Following what turned out to be a false report, Welles led members of FDNY Engine Company 39 down the escalators as far as level five, searching for a woman trapped near a restaurant deep inside the PATH train concourse buried beneath the Pile. They stopped when they encountered a “gaping hole” that dropped 60 feet down to the tracks. He went back up for more rope and then showed a newly arrived FEMA team from Maine the way into the station, but as they were planning their descent, more debris in the area collapsed. “We all hightailed out of there,” he said.
Welles spent the rest of Wednesday and part of Thursday digging body parts out of the rubble and helped uncover the corpse of a fire chief. Eventually he took the ferry back across to Jersey, went home, and passed out. “I had a lot of training,” he told me later, “and it was very depressing that we didn’t help save anybody.”
After the first ad-hoc days, many who tried to volunteer were turned away. There were just too many people to manage effectively. FEMA moved in, its task forces of firefighters and civil engineers, communications and hazardous-materials specialists, doctors and heavy-equipment operators, rope riggers and rappelling experts working in 12-hour shifts. The task forces set up shop in the Javitz Center, which was filled with forklifts and laptops, smelled of wood pallets and bad spaghetti, and gleamed with reflective yellow backpacks, blood-red cargo containers, and neon green medical coolers. So many dog teams were called in (350 in all) that Charley Shimanski, an official at the Mountain Rescue Association who helped coordinate relief from Golden, Colorado, joked that “the representation of the wilderness community was probably greater in the four-legged variety than the two-legged variety.”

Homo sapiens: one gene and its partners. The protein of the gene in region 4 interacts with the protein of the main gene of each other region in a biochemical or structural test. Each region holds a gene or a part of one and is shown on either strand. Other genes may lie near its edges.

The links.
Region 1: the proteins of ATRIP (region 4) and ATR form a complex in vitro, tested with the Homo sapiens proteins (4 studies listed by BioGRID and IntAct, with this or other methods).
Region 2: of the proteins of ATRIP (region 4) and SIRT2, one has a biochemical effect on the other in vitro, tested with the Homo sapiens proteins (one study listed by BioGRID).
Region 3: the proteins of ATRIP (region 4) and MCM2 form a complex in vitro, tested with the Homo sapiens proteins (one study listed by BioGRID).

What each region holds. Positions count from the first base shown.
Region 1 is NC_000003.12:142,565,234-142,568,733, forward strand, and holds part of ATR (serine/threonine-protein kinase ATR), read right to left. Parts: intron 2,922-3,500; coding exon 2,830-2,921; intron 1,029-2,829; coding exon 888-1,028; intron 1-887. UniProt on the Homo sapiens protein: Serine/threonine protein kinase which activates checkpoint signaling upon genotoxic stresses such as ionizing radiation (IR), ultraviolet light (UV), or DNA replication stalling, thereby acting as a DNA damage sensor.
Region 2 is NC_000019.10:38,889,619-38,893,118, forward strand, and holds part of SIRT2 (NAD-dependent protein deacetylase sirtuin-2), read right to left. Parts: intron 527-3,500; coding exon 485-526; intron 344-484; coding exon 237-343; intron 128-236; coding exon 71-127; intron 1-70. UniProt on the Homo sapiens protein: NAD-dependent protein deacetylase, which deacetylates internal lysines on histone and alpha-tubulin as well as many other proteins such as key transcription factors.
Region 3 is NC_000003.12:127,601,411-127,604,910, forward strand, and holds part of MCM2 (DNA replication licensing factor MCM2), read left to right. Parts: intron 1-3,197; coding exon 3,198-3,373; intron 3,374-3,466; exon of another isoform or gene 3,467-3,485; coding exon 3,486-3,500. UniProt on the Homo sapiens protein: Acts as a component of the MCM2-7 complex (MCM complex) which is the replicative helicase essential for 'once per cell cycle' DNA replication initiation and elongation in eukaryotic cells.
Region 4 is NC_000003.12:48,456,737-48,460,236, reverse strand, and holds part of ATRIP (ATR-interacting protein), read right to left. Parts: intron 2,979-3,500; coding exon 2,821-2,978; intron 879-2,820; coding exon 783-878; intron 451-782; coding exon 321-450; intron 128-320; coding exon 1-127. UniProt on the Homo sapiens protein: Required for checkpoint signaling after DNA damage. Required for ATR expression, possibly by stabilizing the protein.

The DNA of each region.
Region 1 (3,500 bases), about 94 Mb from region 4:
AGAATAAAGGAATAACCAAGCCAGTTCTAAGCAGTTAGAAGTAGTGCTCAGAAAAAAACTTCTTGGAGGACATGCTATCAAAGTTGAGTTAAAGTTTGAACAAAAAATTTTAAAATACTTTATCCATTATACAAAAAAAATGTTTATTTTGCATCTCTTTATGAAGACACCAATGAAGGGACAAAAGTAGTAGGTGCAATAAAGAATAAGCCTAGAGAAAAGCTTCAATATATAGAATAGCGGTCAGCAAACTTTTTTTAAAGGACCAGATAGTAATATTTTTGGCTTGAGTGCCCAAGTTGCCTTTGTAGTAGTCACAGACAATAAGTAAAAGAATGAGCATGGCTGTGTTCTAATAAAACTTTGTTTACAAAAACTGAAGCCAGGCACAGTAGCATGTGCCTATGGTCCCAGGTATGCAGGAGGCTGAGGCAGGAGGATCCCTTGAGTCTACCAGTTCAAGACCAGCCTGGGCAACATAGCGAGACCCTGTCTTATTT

Still, wilderness people brought a wealth of survival intelligence. Dave Lesh, the assistant strike-team leader for Riverside-based California Task Force 6, a FEMA urban search-and-rescue crew, is a fire captain and an avid mountaineer. He compared the exhaustion of working the Pile and then sleeping only two hours a night to the 20-hour day he spent summiting Mount McKinley. “What applies is the stress, especially at altitude,” Lesh said. “The person who can deal with [mountaineering] can deal with an emergency.” Similarly, Carl Levon Kustin, the squad manager for Menlo Park-based California Task Force 3, told me that backpacking in the Sierra from the age of 15 had taught him the humility needed to confront the unimaginable. “You realize you are not in charge out there,” Kustin said. “In a way, I’m outside here. I’m outside in a very different, urban environment. But it draws on you to use every bit of experience and know-how, to look at this and use your imagination to deal with something you’ve never seen before.”